The Work in Progress

I'm working on the individual parts of Crisis, a series regarding the refugee crisis, which I'll be turning in for the second narrative assignment. The first part is in the post prior to this. I'm reading When Heaven and Earth Changed Places to learn more about the situations surrounding the Vietnam War. I'm reading into military protocol regarding civilian casualties. Man, America is fucked up. That's not really news to anyone.

crisis pt. i

father cannot unhear the explosion
of hell and earth changing places
he cannot unhold the weight
of his daughter’s body
coated in blood and rubble
he is as empty as the shell casings
that litter the street he lived on

when his walls have been reduced to dust
and his child to a corpse
we are told that God’s will is done
we are told that it is the terrorists
who hurt but it is not always their bones
that our bombs are breaking

I do not know how to tell him
that America still considers
herself humane when his flesh
is considered collateral damage
that the lives of his family
are worth less than that of a
misguided man with a rifle
situated on the roof above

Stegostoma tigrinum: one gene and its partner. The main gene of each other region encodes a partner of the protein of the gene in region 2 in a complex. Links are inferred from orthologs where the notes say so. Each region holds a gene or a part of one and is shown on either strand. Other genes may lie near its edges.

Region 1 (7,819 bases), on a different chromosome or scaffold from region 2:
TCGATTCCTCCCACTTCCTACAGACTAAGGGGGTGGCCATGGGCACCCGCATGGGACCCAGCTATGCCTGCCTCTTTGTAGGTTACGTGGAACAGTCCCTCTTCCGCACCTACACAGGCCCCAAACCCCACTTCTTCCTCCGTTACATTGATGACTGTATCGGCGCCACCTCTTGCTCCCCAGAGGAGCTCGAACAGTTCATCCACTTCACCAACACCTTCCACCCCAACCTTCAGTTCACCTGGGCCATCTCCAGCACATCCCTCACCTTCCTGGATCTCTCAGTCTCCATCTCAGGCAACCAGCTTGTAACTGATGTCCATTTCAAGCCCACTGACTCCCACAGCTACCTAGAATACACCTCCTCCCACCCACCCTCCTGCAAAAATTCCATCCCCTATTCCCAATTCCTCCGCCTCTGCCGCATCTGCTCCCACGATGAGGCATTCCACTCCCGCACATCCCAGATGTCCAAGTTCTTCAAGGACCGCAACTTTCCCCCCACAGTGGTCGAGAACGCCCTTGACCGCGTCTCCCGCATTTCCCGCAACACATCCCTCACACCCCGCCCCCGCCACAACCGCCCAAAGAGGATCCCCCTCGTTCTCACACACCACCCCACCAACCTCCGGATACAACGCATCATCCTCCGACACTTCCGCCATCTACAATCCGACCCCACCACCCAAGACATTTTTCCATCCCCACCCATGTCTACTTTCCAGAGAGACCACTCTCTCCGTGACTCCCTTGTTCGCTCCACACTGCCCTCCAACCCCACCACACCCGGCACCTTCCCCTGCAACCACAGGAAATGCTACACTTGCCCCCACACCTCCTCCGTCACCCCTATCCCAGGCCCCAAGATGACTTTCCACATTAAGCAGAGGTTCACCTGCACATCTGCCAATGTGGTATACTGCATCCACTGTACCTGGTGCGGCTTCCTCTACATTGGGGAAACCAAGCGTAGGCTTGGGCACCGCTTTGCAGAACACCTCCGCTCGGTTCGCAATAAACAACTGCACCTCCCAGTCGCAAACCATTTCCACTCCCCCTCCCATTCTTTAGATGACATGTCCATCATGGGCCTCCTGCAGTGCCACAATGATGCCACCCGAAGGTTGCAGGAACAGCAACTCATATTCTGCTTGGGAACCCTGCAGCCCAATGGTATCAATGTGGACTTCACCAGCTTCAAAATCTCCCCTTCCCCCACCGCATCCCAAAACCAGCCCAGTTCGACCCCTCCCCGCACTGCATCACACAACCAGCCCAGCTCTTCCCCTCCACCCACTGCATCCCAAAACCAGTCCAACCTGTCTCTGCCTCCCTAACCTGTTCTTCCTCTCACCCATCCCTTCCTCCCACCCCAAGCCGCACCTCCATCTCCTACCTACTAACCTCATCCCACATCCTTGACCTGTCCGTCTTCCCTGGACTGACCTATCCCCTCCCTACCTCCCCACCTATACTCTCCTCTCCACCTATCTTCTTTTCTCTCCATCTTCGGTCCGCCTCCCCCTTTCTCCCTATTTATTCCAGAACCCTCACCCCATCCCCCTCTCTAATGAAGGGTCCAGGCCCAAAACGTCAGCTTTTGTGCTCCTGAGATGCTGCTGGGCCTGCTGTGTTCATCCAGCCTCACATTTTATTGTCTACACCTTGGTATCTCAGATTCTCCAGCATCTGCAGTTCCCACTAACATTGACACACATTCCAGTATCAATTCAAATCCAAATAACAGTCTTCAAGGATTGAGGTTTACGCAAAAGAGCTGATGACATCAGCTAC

that all of their breaths
must be extinguished to keep
our boys in boots breathing

we are told that this is
liberation by artillery
they forget to tell us the
price of freedom is the
skull of his infant daughter

I do not know how America
considers herself humane when
I do not know if she holds
within her closed white hands
a heart or a grenade

I only know
that her bones are forged
in the flames of the twin towers
that trauma has entered her
crude oi nitroglycerin bloodstream
she has closed her gates because
she is afraid of the hurt

the immigration officer
remembers his years
in the army and the shrapnel
still nestled in between
his vertebrae like the grains
of sand that will forever remain
in between his toes

he still remembers the ambush
where he inherited that shard of shrapnel
how it left his brother so holy 
and bloodless and closer to God

he cannot unhear the sobs of his widow
how it sounded like hell and
earth had changed places
he cannot unhold the weight of the casket
draped in that blood-red flag
that they had sworn to defend

when the shell-shocked immigration officer
stares into the eyes of the childless father
without a home he struggles to see a soul
he only sees the brown skin
of the bullets that had rained upon him

he looks over his shoulder at America
so pristine and virtuous

she shakes her head solemnly

I do not know what he is defending anymore